Ex·act, v. t. [imp. & p. p. Exacted; p. pr. & vb. n. Exacting.] To demand or require authoritatively or peremptorily, as a right; to enforce the payment of, or a yielding of; to compel to yield or to furnish; hence, to wrest, as a fee or reward when none is due; -- followed by from or of before the one subjected to exaction; as, to exact tribute, fees, obedience, etc., from or of some one.
He said into them, Exact no more than that which is appointed you. --Luke. iii. 13.
Years of servise past
From grateful souls exact reward at last --Dryden.
Exact me in another place. --Massinger.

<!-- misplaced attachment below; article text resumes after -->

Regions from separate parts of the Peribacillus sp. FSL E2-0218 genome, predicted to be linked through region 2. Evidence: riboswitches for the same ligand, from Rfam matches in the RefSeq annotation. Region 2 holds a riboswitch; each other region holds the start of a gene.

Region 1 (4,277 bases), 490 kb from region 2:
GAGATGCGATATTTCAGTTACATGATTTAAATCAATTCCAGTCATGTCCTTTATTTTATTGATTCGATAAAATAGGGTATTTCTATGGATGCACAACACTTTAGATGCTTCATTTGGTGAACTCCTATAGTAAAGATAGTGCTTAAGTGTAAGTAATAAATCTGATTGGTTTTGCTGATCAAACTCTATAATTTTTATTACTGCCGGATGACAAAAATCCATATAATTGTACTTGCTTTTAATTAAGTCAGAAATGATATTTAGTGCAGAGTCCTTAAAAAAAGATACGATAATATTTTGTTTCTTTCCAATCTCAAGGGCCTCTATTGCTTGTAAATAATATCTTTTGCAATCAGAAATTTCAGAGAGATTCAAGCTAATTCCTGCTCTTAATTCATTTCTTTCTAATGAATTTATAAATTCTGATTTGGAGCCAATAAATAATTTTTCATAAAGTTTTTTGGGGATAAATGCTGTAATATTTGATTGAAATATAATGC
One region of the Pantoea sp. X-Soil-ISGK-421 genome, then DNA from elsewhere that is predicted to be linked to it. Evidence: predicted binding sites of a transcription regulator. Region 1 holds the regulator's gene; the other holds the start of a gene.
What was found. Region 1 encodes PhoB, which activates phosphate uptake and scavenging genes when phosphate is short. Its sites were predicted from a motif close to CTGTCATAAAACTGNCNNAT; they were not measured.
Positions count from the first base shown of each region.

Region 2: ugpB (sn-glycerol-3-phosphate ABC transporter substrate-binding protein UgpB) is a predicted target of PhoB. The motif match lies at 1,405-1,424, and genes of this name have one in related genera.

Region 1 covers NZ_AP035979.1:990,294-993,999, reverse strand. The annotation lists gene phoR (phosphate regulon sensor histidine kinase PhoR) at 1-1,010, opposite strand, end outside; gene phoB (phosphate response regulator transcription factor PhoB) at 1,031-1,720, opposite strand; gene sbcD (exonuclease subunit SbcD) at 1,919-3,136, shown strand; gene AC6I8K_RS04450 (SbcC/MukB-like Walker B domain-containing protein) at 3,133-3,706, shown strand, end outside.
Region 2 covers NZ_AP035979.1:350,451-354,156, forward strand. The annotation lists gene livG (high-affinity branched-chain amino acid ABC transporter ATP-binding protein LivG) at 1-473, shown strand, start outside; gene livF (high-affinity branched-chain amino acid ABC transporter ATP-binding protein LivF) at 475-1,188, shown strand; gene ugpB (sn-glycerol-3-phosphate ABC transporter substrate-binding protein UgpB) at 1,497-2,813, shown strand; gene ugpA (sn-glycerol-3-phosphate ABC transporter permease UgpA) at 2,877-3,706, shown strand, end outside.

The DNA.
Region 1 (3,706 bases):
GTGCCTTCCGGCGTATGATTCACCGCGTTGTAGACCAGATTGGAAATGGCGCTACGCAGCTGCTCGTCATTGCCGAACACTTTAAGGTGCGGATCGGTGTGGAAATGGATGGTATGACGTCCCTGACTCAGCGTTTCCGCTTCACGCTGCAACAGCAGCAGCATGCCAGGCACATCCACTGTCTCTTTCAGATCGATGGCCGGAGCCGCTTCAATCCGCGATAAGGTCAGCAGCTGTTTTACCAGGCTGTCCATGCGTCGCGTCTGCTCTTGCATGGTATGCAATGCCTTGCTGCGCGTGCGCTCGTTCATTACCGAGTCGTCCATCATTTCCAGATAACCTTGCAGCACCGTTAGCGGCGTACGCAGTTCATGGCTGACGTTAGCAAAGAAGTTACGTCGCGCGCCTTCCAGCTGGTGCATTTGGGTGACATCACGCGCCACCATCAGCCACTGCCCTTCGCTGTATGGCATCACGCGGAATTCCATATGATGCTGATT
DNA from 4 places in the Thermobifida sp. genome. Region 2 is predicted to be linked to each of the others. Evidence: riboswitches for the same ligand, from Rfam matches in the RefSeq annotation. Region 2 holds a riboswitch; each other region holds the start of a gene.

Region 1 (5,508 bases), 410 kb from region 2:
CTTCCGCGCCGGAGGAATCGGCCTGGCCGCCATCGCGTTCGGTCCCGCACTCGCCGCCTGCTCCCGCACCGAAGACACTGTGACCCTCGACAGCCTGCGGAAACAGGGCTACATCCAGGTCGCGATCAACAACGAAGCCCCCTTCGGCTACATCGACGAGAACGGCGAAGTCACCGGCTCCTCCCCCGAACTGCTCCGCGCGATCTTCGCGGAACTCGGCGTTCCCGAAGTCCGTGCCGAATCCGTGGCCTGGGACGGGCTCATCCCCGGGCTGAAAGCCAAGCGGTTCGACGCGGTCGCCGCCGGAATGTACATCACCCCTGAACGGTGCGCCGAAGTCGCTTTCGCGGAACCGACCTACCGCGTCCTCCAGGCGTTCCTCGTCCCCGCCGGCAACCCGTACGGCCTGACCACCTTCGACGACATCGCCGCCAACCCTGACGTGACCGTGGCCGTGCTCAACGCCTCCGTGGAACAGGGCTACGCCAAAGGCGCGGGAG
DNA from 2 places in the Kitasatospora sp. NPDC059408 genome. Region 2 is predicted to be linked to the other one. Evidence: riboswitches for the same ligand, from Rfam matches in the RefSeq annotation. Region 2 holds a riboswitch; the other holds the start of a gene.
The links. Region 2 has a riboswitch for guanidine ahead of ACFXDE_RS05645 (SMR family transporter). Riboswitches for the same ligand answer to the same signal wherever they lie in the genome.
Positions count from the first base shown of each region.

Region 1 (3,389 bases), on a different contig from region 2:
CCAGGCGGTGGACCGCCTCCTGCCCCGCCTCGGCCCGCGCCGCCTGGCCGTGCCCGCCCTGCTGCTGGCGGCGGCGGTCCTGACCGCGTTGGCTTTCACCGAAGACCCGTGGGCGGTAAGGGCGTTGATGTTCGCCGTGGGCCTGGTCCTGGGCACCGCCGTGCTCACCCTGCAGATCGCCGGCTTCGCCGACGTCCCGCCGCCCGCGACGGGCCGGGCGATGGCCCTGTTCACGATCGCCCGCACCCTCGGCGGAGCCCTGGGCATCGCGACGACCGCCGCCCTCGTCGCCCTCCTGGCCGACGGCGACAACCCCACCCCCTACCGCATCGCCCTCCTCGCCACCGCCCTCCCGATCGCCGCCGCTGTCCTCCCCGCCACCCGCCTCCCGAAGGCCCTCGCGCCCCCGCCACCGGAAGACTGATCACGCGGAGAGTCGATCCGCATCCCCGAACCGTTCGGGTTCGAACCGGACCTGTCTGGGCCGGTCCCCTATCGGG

Ex·act·ing, a. Oppressive or unreasonably severe in making demands or requiring the exact fulfillment of obligations; harsh; severe. “A temper so exacting.” --T. Arnold -- Ex*act*ing*ly, adv. -- Ex*act*ing*ness, n.
adj 1: having complicated nutritional requirements; especially
growing only in special artificial cultures;
"fastidious microorganisms"; "certain highly
specialized xerophytes are extremely exacting in their
requirements" [syn: fastidious] [ant: unfastidious]
2: severe and unremitting in making demands; "an exacting
instructor"; "a stern disciplinarian"; "strict standards"
[syn: stern, strict]
3: requiring precise accuracy; "an exacting job"; "became more
exigent over his pronunciation" [syn: exigent]